Ukraine’s Christmas markets may be in full swing, but the season isn’t feeling particularly festive this year as after 24 Ukrainian sailors were attacked and captured by Russia last month in the Sea of Azov amid the Kremlin’s attempts to destabilize the region, according to Minister of Foreign Affairs of Ukraine Pavlo Klimkin.

"With a level of contempt and disregard for international law with which the world is sadly all too familiar, Russia has sought to present our captured servicemen as 'criminals.' It blocked consular access, a direct violation of international laws, and gave us no information of their welfare for 11 days," Klimkin wrote in an op-ed for

But no crime has taken place, the minister stresses, noting that Ukrainian ships were navigating sea routes where freedom of navigation is guaranteed by international maritime law.

"This is not an opinion but an indisputable fact. The only “crime” to have taken place was that perpetrated by Russian forces, which fired on and then seized Ukrainian ships and their crews in open waters," wrote Klimkin.

He underlined the fact that Russia’s "jaw-dropping" lack of respect for the international maritime law is a "significant and dangerous challenge to all law abiding countries."

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In May last year, the Kremlin opened a 12-mile bridge over the Kerch Straits, the waterway connecting occupied Crimea with the Russian mainland. Putin is now using it as strategic tool to block navigation on a vitally important sea route.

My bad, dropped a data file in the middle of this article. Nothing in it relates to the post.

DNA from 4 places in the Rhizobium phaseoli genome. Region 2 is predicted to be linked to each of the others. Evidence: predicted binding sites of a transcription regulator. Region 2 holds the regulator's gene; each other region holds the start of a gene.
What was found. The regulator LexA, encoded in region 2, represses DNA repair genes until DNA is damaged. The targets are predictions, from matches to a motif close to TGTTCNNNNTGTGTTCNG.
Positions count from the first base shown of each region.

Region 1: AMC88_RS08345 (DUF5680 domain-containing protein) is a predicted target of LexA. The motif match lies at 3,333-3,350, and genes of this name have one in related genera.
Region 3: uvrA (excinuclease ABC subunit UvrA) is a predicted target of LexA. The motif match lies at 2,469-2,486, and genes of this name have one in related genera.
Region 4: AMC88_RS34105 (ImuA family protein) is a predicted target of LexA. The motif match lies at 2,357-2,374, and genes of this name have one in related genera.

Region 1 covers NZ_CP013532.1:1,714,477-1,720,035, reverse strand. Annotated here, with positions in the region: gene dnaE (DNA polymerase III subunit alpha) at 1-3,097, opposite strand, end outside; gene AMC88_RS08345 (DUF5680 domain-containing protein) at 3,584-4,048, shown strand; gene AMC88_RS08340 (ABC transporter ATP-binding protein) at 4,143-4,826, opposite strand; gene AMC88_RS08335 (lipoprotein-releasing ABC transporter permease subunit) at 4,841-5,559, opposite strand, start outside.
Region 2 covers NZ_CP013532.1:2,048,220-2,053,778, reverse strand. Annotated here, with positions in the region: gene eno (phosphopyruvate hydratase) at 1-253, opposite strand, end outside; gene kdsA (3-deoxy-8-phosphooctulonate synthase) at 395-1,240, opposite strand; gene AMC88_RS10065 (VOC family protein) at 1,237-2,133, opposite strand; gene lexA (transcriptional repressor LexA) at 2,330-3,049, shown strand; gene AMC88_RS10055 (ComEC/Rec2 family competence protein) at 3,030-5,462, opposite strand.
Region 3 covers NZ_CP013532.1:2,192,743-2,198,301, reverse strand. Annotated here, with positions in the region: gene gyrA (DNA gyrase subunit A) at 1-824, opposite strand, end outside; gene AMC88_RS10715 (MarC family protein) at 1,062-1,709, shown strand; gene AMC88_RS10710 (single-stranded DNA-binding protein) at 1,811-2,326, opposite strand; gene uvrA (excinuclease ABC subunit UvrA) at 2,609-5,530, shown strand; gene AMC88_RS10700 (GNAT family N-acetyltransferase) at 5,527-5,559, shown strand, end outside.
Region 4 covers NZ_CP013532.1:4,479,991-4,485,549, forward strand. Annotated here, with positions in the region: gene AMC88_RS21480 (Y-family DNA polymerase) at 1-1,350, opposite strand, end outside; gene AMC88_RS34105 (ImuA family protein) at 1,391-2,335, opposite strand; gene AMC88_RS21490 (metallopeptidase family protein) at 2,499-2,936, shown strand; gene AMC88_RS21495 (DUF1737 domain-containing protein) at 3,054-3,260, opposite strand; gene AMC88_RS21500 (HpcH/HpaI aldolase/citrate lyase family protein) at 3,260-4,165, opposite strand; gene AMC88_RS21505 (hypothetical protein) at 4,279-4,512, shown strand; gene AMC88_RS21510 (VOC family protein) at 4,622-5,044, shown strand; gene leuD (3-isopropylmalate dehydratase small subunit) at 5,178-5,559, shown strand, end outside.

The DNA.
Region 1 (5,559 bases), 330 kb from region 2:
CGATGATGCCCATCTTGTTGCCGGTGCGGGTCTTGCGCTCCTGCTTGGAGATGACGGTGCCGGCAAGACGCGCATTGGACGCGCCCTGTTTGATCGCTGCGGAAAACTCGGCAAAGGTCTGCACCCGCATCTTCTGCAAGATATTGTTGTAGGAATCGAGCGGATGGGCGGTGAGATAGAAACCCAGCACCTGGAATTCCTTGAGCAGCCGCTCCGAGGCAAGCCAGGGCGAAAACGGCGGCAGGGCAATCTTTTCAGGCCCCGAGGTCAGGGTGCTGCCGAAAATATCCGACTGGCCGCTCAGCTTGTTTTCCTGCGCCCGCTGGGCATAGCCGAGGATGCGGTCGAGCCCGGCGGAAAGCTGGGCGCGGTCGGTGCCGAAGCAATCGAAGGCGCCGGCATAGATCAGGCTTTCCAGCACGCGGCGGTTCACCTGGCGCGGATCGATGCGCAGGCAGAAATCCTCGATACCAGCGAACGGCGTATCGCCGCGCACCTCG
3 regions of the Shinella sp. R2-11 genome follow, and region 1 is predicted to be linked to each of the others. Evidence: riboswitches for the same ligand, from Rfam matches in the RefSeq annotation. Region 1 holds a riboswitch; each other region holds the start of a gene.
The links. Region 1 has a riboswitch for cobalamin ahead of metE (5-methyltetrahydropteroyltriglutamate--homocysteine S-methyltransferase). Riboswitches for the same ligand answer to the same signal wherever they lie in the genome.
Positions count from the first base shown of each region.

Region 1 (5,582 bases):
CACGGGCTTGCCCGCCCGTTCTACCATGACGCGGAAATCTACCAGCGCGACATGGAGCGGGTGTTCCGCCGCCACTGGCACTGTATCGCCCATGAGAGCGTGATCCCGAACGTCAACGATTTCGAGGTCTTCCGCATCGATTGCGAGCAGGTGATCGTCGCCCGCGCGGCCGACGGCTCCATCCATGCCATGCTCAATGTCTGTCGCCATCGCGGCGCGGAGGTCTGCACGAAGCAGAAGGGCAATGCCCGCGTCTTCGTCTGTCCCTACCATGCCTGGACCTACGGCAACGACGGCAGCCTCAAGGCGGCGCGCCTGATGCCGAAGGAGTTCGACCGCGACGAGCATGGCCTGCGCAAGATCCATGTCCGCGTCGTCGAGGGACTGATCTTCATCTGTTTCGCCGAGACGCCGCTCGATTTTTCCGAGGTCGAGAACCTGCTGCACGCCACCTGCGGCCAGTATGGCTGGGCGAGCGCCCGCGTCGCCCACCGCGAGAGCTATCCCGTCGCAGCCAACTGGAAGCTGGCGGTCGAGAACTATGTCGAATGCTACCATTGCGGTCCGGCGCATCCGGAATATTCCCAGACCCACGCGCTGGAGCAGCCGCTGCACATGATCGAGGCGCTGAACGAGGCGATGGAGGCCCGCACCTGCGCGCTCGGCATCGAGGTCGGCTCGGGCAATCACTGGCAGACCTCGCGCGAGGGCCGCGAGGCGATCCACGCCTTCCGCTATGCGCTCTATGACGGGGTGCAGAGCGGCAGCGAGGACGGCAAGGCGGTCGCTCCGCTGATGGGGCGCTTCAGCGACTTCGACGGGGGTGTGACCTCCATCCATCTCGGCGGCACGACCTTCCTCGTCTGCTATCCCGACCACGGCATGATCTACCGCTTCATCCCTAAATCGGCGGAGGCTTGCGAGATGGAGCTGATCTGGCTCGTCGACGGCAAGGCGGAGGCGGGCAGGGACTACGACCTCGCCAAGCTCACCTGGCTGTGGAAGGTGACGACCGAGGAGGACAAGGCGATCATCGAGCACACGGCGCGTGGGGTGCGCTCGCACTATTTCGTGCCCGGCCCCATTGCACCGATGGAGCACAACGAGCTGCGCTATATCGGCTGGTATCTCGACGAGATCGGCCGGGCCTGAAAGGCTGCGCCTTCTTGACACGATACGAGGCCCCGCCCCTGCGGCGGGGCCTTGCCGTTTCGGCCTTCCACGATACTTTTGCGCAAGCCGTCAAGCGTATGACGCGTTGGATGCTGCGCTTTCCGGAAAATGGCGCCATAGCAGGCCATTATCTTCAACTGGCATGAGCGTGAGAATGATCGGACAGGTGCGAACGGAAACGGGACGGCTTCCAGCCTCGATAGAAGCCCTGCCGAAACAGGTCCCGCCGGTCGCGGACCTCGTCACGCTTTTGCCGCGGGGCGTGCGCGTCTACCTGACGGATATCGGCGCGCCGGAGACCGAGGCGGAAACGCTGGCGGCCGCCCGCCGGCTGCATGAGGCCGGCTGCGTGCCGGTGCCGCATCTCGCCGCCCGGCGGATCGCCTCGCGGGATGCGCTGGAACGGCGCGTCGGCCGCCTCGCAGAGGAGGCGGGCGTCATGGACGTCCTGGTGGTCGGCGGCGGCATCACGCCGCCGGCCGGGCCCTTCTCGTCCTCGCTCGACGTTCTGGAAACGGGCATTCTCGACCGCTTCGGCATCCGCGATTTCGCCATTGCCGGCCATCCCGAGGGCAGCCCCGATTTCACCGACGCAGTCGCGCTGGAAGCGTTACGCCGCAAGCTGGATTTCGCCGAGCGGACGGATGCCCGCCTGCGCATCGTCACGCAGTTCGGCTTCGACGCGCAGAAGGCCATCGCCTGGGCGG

This is a major threat for Ukraine, as its Sea of Azov ports, including Mariupol and Berdyansk, are responsible for an important portion of the country's international trade.

"With this latest attack, Putin "effectively has his hands around Ukraine’s throat and is tightening his grip. His ultimate goal is to suffocate and silence us; to see us fail so that he can subsume our country back into a new, emboldened Russian Empire," the foreign minister wrote.

Klimkin emphasizes that the assault is first and foremost an attack on the Western values that Ukrainians share. Ukrainian people's resolute choice "to look westward — to the EU, to NATO, to the transatlantic community— is anathema to Putin. He cannot countenance or accept this, which is why he will do whatever he can to destroy Ukraine."

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The added benefit, for Putin, is that by keeping the spotlight on us he directs attention away from his significant domestic challenges.

Klimkin notes that the international community must retain solidarity and continue to "apply pressure at every level to ensure that, at a minimum, the Kremlin respects international law and ensures our Ukrainian prisoners are treated humanely."

"We must also pay attention to the greater Russian threat, which remains hybrid and includes disinformation, social unrest and election meddling. The stakes are increasingly high: As Ukraine prepares for elections next year, Putin will be looking to destabilize, delegitimize and disrupt the process at every possible turn," the foreign minister wrote.